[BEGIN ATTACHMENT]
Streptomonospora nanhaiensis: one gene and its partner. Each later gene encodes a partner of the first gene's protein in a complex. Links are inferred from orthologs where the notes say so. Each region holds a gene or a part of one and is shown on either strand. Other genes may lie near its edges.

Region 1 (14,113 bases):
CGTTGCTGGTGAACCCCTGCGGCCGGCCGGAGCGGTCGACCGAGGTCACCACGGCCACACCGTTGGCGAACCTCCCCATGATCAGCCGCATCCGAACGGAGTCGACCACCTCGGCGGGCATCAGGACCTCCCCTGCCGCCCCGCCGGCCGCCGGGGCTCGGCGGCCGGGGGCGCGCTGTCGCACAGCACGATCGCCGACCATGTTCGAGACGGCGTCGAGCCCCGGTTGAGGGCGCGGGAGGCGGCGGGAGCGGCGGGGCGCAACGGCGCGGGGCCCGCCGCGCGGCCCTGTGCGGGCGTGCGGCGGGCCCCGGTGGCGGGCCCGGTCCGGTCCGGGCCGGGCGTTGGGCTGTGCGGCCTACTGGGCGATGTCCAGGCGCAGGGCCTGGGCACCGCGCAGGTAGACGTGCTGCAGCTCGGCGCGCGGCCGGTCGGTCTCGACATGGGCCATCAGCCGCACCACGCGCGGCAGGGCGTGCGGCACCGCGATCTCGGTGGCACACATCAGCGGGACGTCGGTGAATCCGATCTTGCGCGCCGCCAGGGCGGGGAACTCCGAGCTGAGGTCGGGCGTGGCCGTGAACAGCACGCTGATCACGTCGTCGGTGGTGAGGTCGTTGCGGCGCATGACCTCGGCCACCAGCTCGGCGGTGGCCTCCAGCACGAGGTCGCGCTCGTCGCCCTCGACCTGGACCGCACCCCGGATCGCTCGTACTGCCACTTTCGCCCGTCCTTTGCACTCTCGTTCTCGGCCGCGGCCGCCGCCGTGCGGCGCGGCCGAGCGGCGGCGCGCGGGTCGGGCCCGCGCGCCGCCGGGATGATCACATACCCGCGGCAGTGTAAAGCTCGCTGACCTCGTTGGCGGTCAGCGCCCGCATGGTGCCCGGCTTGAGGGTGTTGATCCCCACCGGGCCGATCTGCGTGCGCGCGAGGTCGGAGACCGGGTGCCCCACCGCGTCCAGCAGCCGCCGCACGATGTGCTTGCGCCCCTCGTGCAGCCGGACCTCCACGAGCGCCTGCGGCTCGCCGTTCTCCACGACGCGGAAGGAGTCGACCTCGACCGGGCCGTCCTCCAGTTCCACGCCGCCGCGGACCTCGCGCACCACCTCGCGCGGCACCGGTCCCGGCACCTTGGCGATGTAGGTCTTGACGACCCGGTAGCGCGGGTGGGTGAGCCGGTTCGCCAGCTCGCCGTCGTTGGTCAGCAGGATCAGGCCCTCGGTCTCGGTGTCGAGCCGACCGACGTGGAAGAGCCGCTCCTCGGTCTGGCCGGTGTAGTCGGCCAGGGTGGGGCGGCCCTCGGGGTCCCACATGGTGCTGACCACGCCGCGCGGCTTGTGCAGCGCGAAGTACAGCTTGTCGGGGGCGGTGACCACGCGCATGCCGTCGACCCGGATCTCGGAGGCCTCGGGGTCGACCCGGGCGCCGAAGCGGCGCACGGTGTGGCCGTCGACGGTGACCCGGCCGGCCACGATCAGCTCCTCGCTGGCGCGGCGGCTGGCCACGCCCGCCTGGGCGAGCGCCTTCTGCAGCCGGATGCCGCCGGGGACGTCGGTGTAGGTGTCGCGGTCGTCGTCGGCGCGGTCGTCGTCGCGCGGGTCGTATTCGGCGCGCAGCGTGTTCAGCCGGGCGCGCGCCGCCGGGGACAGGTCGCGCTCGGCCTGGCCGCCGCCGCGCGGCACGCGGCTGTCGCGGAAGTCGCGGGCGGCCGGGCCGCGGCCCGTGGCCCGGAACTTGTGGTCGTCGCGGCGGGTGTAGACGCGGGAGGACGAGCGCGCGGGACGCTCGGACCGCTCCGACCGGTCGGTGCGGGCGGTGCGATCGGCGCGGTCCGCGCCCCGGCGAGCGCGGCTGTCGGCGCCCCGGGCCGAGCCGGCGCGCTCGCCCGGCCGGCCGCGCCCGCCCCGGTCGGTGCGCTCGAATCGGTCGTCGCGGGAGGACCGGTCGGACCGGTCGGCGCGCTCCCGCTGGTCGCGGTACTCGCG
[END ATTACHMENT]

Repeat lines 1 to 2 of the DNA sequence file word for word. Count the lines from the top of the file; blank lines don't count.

Streptomonospora nanhaiensis: one gene and its partner. Each later gene encodes a partner of the first gene's protein in a complex. Links are inferred from orthologs where the notes say so. Each region holds a gene or a part of one and is shown on either strand. Other genes may lie near its edges.

Region 1 (14,113 bases):